Huskies Focused on NIT -- Thanks to So. Dakota St.
March 15, 2012
NIT Central | NIT Bracket
By Gregg Bell
SEATTLE - Any concerns this National Invitation Tournament didn't have the Huskies' full attention ended a couple days ago when their coaches began the scouting report on Northwestern.
"This team will be similar to South Dakota State."
They might as well have shouted: "Red alert!"
The mere mention of South Dakota State still stuns Washington. Three months ago - days after UW lost at the buzzer to Marquette and rallied back to nearly beat Duke in two uplifting games in New York's Madison Square -- the unheralded Jackrabbits came into Alaska Airlines Arena with shooters galore and torched the Huskies 92-73.
Now top-seeded UW (22-10) hosts fourth-seeded Northwestern (19-13) and its array of outside gunners in the second round of the NIT on Friday at 7 p.m. (ESPNU television, the Washington IMG College radio network and here on GoHuskies.com with the exclusive game chat from courtside).
"That South Dakota State game is really going to be in the back of our minds," said senior captain Darnell Gant, who admits he isn't having fun in this NIT - not yet.
The lesson Gant and his guys took from the stunning loss to South Dakota State, an NCAA tournament team: "Don't come out flat. And we've got to come out on their shooters - early."
Northwestern has beaten Michigan State, a No. 1 seed in the NCAA tournament. The Wildcats lost by two to NCAA No.-2 seed Ohio State. They lost twice in overtime to Big Ten co-champion Michigan.
They led the Big Ten with nine made 3-pointers per game.
"The challenge is a little bit like South Dakota State, where they have four guys between 6-1 and 6-5 on the floor who can all shoot," Huskies coach Lorenzo Romar said before practice Thursday morning. "They shoot close to 40 percent as a team from 3(-point range).
"Those guys run around and shoot those 3's in that motion."
The fifth Wildcat is the most dangerous one. He's the star that should keep Washington focused on this chance to advance to another home game next week in the NIT quarterfinals, with a chance then to get back to New York for the semifinals.
"Then it can get really fun," Romar said.
John Shurna averaged 20 points per game in Big Ten play, tops in the league. Northwestern's all-time scoring leader is 6-feet-9 but shoots from all over. The senior's 2.8 3-pointers made per game were also the most in the Big Ten.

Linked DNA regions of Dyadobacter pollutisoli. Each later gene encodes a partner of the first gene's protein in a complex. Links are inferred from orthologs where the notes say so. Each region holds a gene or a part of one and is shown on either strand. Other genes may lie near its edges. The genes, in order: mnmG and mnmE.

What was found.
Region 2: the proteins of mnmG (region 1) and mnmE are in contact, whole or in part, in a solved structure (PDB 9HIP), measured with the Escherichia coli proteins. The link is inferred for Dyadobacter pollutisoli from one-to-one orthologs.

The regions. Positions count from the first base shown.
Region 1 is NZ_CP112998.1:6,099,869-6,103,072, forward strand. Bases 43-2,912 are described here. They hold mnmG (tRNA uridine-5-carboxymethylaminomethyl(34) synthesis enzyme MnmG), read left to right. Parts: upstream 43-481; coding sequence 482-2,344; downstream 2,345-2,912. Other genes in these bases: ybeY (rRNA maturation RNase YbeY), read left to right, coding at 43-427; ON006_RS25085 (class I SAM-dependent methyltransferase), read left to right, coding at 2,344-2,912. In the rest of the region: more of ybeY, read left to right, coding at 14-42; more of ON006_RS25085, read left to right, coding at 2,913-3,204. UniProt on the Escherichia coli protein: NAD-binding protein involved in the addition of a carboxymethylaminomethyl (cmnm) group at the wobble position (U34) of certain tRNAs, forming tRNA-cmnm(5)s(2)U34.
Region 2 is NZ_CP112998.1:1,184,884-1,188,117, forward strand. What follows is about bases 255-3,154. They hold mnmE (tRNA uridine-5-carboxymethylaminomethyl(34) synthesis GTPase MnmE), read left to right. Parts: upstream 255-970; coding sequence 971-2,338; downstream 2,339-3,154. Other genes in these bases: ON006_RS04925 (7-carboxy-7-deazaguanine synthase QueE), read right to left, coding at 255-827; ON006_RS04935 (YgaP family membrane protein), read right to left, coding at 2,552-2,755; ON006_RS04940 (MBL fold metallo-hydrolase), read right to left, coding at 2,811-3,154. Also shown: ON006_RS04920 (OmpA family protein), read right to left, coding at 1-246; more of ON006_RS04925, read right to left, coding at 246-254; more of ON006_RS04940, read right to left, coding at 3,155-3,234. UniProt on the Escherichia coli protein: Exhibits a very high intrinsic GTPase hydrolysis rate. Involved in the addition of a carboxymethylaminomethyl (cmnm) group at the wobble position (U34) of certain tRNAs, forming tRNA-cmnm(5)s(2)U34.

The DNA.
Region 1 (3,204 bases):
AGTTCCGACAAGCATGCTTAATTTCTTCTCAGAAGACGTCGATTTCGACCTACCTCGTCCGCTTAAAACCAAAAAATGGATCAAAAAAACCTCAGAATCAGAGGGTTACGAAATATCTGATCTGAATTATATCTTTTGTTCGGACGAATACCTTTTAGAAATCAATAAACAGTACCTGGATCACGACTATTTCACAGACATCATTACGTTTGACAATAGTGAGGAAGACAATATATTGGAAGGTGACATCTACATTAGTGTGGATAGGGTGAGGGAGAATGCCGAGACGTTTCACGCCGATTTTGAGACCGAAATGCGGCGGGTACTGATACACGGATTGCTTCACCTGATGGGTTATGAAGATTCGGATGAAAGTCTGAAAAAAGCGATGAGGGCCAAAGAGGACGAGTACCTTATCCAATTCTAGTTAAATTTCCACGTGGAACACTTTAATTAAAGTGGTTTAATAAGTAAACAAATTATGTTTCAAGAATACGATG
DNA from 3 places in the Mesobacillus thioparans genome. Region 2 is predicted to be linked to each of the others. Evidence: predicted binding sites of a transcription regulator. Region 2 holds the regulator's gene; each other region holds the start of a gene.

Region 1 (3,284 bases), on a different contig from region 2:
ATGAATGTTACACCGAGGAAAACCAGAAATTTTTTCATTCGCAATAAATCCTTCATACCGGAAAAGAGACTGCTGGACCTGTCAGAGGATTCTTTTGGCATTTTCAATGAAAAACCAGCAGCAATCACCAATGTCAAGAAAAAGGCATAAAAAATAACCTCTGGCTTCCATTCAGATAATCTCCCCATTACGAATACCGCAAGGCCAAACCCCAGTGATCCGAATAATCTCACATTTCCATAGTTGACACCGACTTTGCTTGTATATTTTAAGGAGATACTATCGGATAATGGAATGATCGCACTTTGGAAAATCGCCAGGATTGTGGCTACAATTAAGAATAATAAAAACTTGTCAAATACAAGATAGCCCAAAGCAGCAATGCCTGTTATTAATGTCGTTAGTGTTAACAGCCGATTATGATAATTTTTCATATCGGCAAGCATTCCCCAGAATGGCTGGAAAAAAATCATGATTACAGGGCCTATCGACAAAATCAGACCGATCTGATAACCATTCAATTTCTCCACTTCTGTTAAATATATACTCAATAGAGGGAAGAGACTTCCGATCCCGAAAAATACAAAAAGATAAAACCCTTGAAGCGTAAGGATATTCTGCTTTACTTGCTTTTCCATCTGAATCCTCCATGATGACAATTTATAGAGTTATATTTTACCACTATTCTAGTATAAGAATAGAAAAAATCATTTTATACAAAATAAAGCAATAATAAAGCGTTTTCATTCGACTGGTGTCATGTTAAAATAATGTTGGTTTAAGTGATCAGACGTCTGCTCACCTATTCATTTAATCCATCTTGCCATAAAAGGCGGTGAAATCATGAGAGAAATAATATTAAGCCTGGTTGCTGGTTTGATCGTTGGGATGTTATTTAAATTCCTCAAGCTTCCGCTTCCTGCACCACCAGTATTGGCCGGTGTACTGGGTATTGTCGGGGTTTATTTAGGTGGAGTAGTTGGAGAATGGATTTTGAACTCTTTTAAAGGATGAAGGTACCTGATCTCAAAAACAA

Romar is familiar with Shurna. He coached him with USA Basketball the last few summers.
"He can post up. He can put it on the floor. He is a really good offensive player," Romar said. "With that size there just aren't that many guys that match up well with him at that position.
"He's 6-9 and shoots it as well as any one of (the Wildcats)."
The Husky most likely to get much of the one-on-one defensive time against Shurna is the 6-8 Gant.
He has yet to fully embrace this NIT, just days after Washington became the first major conference regular-season champion to miss the NCAAs. Still, Gant doesn't want his career to end just yet.
"If we get this win, I will probably be having fun," said Gant, who made three consecutive NCAA tournaments before this month. "It's just weird. The NCAA tournament is going on and I'm watching from another tournament. I'm just trying to get into it.
"(But) I get to play more games. I don't have to go home yet."
To keep Gant playing, Washington will need to play one of its better defensive games of late. Northwestern is more than just Shurna. For instance, junior forward Drew Crawford was third-team All-Big-Ten after averaging 16.5 points per game. He had 27 points, while Shurna had 23 points and 11 rebounds, Tuesday in the Wildcats' 76-74 victory over Akron.
"They present matchup problems for you," Romar said. "Our main concern is how they have pretty much five shooters all on the floor at one time."
The Wildcats are coached by Bill Carmody, who has brought to Northwestern the famed Princeton half-court offense he learned under legendary Princeton coach Pete Carril. It features constant outside motion, systematic screens and backdoor cuts and shots from everywhere.
Washington has faced variations of the Princeton offense, most notably in the forms Pac-12 rival Oregon State uses. But it hasn't defended this much of it in one game as it will against the Wildcats.
"They will run it in its purest form more than anyone we've played," Romar said.
That Huskies will have to be, as Romar put it, "creative" to get 7-footer Aziz N'Diaye involved. The flip side is, if N'Diaye can get involved and can stay out of foul trouble UW's center could have a big advantage over the smaller Wildcats Friday.
It would help if the Huskies were far better keeping dribblers out of the lane than they've been so far this month. That would keep N'Diaye from having to come over to help on defense.
Though defense will be the key as it always is with this young Huskies team, the offense should remain intact. That is despite the hip-flexor injury sophomore Terrence Ross sustained Tuesday in UW's 82-72, first-round win over Texas-Arlington.
Ross, Washington's second-leading scorer at 15.5 points per game, moved freely while shooting with teammates before practice Thursday.
"We're anticipating him playing," Romar said.
The Huskies are also anticipating a more focused, consistent night Friday than they had Tuesday, when they were still getting through the fact they are in the NIT instead of the NCAA tournament.
"The shock of being in this," Romar said, "is over."